Pentagon: Not all bodies were cremated after attack in Afghanistan

The Pentagon on Wednesday night disputed claims that all 30 U.S. soldiers killed in a 2011 helicopter crash in Afghanistan were cremated.

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The Department of Defense made the statement to The Hill on the eve of a high-profile hearing on Thursday that will seek to answer questions about the deadly attack, which came three months after Osama bin Laden was killed in Pakistan.

Rep. Jason Chaffetz (R-Utah), chairman of the House Oversight and Government Reform subcommittee on National Security, is leading the probe. Pentagon officials are scheduled to appear at Thursday's hearing.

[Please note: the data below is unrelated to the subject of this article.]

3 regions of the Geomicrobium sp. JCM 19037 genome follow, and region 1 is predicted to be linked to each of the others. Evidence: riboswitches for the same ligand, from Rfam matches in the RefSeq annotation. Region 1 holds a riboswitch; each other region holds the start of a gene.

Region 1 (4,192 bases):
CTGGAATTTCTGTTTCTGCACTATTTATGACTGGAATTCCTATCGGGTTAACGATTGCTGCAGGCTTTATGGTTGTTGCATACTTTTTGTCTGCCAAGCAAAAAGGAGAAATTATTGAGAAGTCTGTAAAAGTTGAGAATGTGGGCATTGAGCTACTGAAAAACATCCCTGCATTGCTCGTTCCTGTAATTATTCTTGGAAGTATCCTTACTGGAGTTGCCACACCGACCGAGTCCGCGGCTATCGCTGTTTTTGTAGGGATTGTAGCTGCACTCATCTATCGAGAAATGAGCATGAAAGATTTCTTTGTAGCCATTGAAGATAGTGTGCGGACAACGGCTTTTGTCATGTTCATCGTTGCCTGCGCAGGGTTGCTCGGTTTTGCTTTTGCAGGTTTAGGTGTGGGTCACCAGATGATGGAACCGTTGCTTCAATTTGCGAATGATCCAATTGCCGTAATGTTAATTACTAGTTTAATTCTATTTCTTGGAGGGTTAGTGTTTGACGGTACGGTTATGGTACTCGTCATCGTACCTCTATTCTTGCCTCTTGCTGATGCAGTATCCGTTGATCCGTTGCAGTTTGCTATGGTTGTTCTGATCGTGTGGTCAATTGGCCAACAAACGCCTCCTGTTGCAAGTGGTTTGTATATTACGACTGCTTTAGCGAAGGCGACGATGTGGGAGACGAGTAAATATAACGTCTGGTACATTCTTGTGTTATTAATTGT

Critics of the Pentagon, including some of the victims' families, have previously claimed that all soldiers who died in the attack were cremated. In an article last year on the deadly crash, The Hill reported that assertion. At the time, the Defense Department did not dispute it.

But now, the Pentagon is denying it.

An official stated, "The remains of the 30 service members were prepared in accordance with the guidance of the persons authorized to direct disposition. Not all persons authorized to direct disposition for the service members elected cremation. Reports stating that all 30 were cremated are incorrect." 

"Direct disposition" deals with the Pentagon's process of designating one person, usually a family member, who makes decisions on human remains.